Containerized secure facilities, made by building out ISO shipping containers, can be the best option for a SCIF or SAPF if your priorities are speed, simplified acquisition or relocatability.
A SCIF, Sensitive Compartmented Information Facility, is a U.S. government–accredited facility where Sensitive Compartmented Information (SCI) can be stored, discussed or electronically processed. A container SCIF is a great way to get the security of a SCIF within a faster timeline and without the need for a large space.
A container SCIF is a secure facility where you can process, store or discuss classified information like a regular SCIF, but it’s typically smaller in size and can oftentimes be transported using traditional methods. These containers can be used as briefing rooms, workstations, conference rooms, server rooms, and storage. People tend to choose container SCIFs if they need a secure space but have run out of room in their current facility, or if they need a secure space that isn’t permanent, as in it can be relocated while maintaining its accreditation.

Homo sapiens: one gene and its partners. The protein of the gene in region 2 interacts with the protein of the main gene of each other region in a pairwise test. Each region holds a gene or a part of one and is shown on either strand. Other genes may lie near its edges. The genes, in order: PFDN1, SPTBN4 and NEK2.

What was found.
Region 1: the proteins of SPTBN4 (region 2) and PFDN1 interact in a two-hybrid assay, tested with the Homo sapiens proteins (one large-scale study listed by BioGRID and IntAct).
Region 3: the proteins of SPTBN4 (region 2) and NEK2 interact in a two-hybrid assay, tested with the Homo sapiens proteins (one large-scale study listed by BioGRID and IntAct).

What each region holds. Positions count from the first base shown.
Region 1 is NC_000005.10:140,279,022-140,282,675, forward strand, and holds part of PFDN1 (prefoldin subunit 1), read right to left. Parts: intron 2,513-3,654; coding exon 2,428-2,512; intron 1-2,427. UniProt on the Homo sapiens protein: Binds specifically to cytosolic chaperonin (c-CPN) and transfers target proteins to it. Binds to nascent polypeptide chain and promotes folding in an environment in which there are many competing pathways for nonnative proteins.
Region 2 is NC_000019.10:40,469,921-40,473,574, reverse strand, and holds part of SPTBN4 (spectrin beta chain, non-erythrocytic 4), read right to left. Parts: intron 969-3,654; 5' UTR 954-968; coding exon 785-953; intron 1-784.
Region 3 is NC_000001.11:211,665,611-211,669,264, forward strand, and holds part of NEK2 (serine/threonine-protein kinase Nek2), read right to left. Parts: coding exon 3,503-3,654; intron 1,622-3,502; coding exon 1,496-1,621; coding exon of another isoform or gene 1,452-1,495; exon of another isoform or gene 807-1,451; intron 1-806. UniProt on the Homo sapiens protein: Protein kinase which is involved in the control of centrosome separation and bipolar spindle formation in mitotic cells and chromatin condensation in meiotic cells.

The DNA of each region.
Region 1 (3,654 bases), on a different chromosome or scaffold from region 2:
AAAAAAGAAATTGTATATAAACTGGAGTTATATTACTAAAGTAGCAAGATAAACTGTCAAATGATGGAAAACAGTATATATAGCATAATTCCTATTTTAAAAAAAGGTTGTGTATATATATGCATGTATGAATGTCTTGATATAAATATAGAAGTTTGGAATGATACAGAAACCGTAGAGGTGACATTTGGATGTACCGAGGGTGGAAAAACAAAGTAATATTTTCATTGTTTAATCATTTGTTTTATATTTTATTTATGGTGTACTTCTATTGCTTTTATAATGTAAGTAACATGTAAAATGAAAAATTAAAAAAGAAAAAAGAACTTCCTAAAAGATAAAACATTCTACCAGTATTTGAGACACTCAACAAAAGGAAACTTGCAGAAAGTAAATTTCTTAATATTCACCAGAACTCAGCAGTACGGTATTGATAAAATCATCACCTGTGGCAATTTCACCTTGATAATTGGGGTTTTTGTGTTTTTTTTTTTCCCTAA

Construction of a Container SCIF
Container SCIFs are built inside of an ISO shipping container. An ISO shipping container is a standard shipping container that you would see on the back of boats, trucks, etc. You can take one of these containers/units and retrofit them to meet the ICD/ICS 705 standards and earn accreditation to house a classified program inside the space.
The containers are typically built off-site, and then transported to the client facility before they’re accredited.
They come in standard 20-foot and 40-foot sizes and are built relatively the same as traditionally constructed SCIFs because they have to follow the same construction specifications laid out in the ICD 705 Tech Spec and are held to the same standards in order to be accredited, including acoustic protection, physical hardening, TEMPEST standards and electrical security. The container SCIFs are tested the same way and must perform the same way as a traditional SCIF, just on a smaller scale.